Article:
I would investigate why and what caused the company to make an offer we didn’t anticipate.  Was it something in your medical records?  Was it something in your lab tests?  Was it something picked up in a telephone interview?  Was it something coded on the MIB?

I might suggest to you:

(1) Reduce the face amount if it is life insurance or possibly accept the policy for a shorter period of time to make the premium more affordable.

(2) Reduce benefits if it is a disability or long-term care insurance offer.

(3) Put the policy in-force and pay monthly as the need for the insurance has not changed, only the offer is different than what we anticipated.  Remember,  I do not work for any one particular company.  We would take what we know and consider an alternative company to try and improve upon the current insurance policy or premium.

Underwriting continues to evolve and change!

  1. It’s quite possible that a medical condition or diagnosis can stabilize and improve with the passage of time.  Thus creating a better chance to receive a more favorable offer.  Favorable changes or improvements in testing and lab results can also lead to a better offer or premium rate.
  1. Insurance companies continue to review and evaluate underwriting results and profitability with their actuaries and reinsurers along with new medical treatments, medical testing, evolving data, and technology.  This can help to improve and create more competitive and better underwriting offers.
  1. Each insurance company has its own unique underwriting approach.  This means they can and do view the same set of medical information differently, even quite differently at times.  For example, one company may see a set of facts indicating a particular impairment and view them as an underwriting issue, while the next company, reviewing the same facts, has no problem at all with them.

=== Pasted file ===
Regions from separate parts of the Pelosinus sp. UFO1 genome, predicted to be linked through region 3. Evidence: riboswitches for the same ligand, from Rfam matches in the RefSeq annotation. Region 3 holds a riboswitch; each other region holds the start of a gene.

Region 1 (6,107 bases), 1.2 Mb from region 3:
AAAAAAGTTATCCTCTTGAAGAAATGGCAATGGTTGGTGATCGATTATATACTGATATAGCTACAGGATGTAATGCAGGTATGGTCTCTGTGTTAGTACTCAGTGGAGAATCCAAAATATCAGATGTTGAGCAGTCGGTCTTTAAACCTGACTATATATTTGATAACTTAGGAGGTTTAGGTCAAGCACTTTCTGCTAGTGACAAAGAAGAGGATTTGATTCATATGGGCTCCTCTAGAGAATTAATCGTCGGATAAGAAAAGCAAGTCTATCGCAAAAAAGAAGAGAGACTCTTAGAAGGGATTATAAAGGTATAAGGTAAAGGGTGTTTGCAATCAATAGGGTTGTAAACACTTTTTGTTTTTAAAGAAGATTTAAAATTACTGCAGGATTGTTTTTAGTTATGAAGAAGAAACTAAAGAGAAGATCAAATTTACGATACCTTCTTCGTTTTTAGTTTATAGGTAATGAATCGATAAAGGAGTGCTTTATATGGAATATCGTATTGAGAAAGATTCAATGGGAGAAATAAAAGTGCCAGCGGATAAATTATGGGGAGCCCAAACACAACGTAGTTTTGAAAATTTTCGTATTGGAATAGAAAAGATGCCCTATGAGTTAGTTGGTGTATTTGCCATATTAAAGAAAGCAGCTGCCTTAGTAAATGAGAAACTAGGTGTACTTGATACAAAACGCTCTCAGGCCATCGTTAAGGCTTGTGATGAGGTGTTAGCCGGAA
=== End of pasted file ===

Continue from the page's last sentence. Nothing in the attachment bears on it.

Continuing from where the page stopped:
1. Insurance companies assign a greater or lesser risk rating for a particular impairment compared to the competition, and they have proprietary risk crediting programs and table reduction programs that can come into play and benefit the applicant.  These programs become more liberal, more highly refined, and more flexible each year.
  1. The niches an insurance company may favor include coronary artery disease, prostate and breast cancers, multiple impairment cases, sleep apnea using CPAP, gastric bypass surgery, types of tobacco and marijuana usage, alcohol abuse history, depression, and anxiety, etc.

The insurance company goes on the hook for a lot of money.

Remember an insurance company goes on the hook for a lot of money compared to your premium, and they must do proper due diligence on their part in the evaluation of your application as a risk to the insurance company.

The idea of good underwriting is (1) managing your expectations and, (2) being able to move your application through the underwriting process as quickly as possible with the fewest delays.

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Let me help you put the pieces of your underwriting puzzle together.

My ultimate goal together with you is matching an anticipated offer with the final underwriting offer.  This adds up to an underwriting success when an offer is accepted by you and a policy is put-inforce.  It is about you winning and me helping you to win!

Please call me at (310) 275-4069 or email marcmaretsky@att.net and let’s discuss your personal situation.